Gain a flavour for the sorts of problems which exist for old quarry backfilling/ inert landfill operation, by reading the following extract from a March 2019 article:

When Waste “Recovery” Becomes Waste “Disposal”

Source: Luke Prazsky, service director, waste resource management, Wardell Armstrong

“Only those sites that are classified and permitted as disposal activities are required to charge landfill tax on wastes being disposed (inactive wastes now £2.90/tonne). As a result, we saw a proliferation of these sites for restoration schemes up until a few years ago when we had the Methley decision at the end of 2015. Until this point the Environment Agency was happy to issue environmental permits for the deposit of waste as a recovery activity far more willingly.

We are also now seeing a number of sites, that were permitted as recovery activities under the old regime, looking to extend, but facing the very real prospect of having to become a landfill site. …

So, in summary, the operators of deposit for recovery facilities should not assume that because they have a recovery permit, they can necessarily easily extend their plans for a site without becoming a landfill.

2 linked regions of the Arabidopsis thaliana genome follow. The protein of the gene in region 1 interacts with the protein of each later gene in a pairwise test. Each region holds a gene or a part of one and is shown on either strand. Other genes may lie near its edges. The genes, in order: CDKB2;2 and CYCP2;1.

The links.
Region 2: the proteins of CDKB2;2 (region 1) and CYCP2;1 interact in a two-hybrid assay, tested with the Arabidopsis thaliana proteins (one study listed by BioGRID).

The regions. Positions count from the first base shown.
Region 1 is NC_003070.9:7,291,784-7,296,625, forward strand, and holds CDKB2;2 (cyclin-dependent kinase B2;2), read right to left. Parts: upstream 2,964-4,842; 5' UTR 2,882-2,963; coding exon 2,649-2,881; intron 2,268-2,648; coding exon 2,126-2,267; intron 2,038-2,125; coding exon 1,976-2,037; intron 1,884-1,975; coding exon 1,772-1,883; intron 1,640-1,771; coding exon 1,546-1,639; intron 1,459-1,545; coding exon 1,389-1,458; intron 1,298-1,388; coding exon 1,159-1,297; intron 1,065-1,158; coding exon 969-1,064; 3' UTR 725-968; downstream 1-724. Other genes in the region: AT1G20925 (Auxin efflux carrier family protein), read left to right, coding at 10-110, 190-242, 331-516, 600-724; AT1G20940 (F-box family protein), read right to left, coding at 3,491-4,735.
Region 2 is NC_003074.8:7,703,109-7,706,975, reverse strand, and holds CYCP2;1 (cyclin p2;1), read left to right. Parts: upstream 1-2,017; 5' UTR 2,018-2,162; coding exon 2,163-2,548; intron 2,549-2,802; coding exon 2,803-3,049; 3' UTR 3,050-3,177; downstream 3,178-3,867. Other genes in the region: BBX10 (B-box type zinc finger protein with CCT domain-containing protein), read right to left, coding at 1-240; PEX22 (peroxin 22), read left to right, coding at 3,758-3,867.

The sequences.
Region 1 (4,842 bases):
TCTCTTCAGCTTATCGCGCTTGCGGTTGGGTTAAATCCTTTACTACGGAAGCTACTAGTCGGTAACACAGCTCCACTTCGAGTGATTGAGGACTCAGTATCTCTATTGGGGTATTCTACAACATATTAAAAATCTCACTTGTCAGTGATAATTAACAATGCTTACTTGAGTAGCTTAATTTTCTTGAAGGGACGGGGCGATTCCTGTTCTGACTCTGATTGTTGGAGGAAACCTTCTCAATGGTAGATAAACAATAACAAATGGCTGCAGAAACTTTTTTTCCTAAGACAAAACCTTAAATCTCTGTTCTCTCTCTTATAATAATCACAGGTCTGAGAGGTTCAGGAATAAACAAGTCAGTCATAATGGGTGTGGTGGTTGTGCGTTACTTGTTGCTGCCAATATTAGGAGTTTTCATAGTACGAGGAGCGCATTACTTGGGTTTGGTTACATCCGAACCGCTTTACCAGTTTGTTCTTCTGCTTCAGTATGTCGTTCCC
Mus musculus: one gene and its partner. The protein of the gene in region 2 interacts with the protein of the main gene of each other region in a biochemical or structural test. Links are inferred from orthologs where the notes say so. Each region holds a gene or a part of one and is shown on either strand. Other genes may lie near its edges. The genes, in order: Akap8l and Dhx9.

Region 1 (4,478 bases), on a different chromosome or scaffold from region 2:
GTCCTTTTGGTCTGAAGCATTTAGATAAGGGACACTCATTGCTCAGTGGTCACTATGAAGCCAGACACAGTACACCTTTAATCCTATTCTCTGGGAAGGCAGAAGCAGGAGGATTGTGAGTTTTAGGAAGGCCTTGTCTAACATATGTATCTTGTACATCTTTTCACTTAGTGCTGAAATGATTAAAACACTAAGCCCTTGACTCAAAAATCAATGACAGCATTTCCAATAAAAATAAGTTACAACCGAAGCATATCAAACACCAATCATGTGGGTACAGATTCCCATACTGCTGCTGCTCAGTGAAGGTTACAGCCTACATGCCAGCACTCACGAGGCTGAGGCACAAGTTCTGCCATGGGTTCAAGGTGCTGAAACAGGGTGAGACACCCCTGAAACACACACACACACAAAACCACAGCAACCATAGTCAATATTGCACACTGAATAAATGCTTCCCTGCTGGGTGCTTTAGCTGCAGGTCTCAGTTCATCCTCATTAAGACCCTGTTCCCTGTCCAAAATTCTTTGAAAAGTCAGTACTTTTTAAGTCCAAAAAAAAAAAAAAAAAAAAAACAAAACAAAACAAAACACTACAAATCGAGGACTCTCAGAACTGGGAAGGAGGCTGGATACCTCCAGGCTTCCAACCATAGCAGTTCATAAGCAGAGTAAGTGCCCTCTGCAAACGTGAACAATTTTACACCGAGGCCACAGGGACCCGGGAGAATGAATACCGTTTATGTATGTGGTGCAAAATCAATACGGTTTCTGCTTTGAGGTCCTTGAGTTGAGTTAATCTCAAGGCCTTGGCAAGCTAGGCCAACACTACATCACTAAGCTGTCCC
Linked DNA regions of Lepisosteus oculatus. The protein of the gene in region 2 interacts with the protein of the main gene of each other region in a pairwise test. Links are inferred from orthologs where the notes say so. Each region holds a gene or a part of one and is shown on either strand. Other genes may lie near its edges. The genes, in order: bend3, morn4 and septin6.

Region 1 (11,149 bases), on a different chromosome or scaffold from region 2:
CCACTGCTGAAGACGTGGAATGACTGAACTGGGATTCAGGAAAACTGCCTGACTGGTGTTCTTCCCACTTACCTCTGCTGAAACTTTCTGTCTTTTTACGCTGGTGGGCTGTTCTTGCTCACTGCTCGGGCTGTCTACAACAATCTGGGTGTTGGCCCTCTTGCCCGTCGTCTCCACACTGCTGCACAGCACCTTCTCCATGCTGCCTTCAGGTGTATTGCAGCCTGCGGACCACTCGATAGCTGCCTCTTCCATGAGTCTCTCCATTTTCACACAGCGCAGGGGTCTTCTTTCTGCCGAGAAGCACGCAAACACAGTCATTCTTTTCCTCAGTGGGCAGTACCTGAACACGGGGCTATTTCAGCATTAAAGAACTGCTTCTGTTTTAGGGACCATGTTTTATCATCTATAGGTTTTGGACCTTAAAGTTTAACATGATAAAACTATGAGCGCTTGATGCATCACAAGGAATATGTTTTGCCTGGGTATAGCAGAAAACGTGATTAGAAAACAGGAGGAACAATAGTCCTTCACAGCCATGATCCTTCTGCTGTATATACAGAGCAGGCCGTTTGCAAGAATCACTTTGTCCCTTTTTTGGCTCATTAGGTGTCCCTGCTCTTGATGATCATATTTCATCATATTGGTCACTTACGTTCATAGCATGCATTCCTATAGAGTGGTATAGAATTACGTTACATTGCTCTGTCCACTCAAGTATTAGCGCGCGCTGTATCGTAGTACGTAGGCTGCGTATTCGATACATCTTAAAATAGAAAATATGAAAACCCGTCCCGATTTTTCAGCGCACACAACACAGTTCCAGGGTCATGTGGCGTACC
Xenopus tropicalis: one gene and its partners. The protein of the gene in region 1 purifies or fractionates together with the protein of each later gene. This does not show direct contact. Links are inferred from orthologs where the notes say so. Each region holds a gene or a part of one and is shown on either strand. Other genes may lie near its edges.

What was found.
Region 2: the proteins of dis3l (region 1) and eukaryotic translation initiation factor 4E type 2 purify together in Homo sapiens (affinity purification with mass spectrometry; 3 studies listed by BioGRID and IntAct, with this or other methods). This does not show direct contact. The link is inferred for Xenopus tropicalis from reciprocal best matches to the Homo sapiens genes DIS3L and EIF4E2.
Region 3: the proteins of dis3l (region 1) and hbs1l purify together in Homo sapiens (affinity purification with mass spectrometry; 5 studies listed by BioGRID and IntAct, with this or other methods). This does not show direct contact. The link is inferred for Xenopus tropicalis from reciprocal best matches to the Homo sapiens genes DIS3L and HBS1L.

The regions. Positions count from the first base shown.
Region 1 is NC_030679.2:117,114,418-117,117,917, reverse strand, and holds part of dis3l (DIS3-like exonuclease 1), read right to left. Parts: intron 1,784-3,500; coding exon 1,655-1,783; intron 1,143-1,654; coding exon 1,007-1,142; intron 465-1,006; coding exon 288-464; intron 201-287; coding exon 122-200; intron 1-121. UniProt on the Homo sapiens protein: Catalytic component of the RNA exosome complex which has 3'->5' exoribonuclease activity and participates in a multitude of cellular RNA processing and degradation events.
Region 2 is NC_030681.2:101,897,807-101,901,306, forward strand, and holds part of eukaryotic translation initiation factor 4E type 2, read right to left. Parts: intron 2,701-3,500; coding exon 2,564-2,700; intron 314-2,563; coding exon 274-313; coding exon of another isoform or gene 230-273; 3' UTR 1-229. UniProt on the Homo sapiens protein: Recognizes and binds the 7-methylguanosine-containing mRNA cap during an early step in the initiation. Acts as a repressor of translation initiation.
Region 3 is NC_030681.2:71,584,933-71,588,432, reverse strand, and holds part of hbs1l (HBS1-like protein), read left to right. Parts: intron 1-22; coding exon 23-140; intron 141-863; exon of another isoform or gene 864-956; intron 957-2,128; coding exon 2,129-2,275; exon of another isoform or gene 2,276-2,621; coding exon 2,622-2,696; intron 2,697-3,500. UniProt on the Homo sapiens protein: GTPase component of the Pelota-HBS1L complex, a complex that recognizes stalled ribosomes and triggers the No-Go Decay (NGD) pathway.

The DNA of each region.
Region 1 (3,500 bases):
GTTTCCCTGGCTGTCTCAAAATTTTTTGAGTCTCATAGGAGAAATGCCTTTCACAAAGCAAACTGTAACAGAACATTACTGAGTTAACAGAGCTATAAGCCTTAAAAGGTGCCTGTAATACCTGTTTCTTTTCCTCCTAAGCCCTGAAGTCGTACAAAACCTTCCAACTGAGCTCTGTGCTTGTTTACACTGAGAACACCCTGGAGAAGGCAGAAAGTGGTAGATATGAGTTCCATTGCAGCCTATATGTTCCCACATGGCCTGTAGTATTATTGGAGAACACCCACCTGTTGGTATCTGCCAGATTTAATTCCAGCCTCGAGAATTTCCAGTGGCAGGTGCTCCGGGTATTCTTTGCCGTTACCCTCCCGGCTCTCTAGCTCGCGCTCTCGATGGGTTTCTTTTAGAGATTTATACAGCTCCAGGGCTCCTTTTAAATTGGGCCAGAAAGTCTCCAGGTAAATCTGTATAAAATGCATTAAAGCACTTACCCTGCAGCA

I do broadly support the Environment Agency’s current approach as the industry needs an even playing field and the previous regime pulled the rug from under inert landfill sites. Many of these were mothballed or massively scaled back as a result, thus delaying their completion and the restoration of those areas of land.”

via wasterecoverybecomeswastedisposal

3. Misclassification of waste.

Misclassification of waste can occur at any point in the waste management chain. It typically occurs when organisations and/or individuals (either accidentally or deliberately) misclassify waste at
the point of transfer.

The financial implications of misclassification can be significant. For example, waste classified as ‘inactive’ is eligible for the lower rate of Landfill Tax, which, at £2.70 per tonne, is substantially
lower than the standard rate of tax of £86.10 (2017 rates) per tonne.

Misclassifying waste to avoid tax is potentially lucrative.

Similarly, if hazardous waste is misclassified as non-hazardous, it will command a far cheaper gate-fee. For example, it has been known for soil contaminated with heavy metals to be misclassified as clean excavated soil. via WasteCrimeEAS2017

You may wish to see our original Inert Waste page here.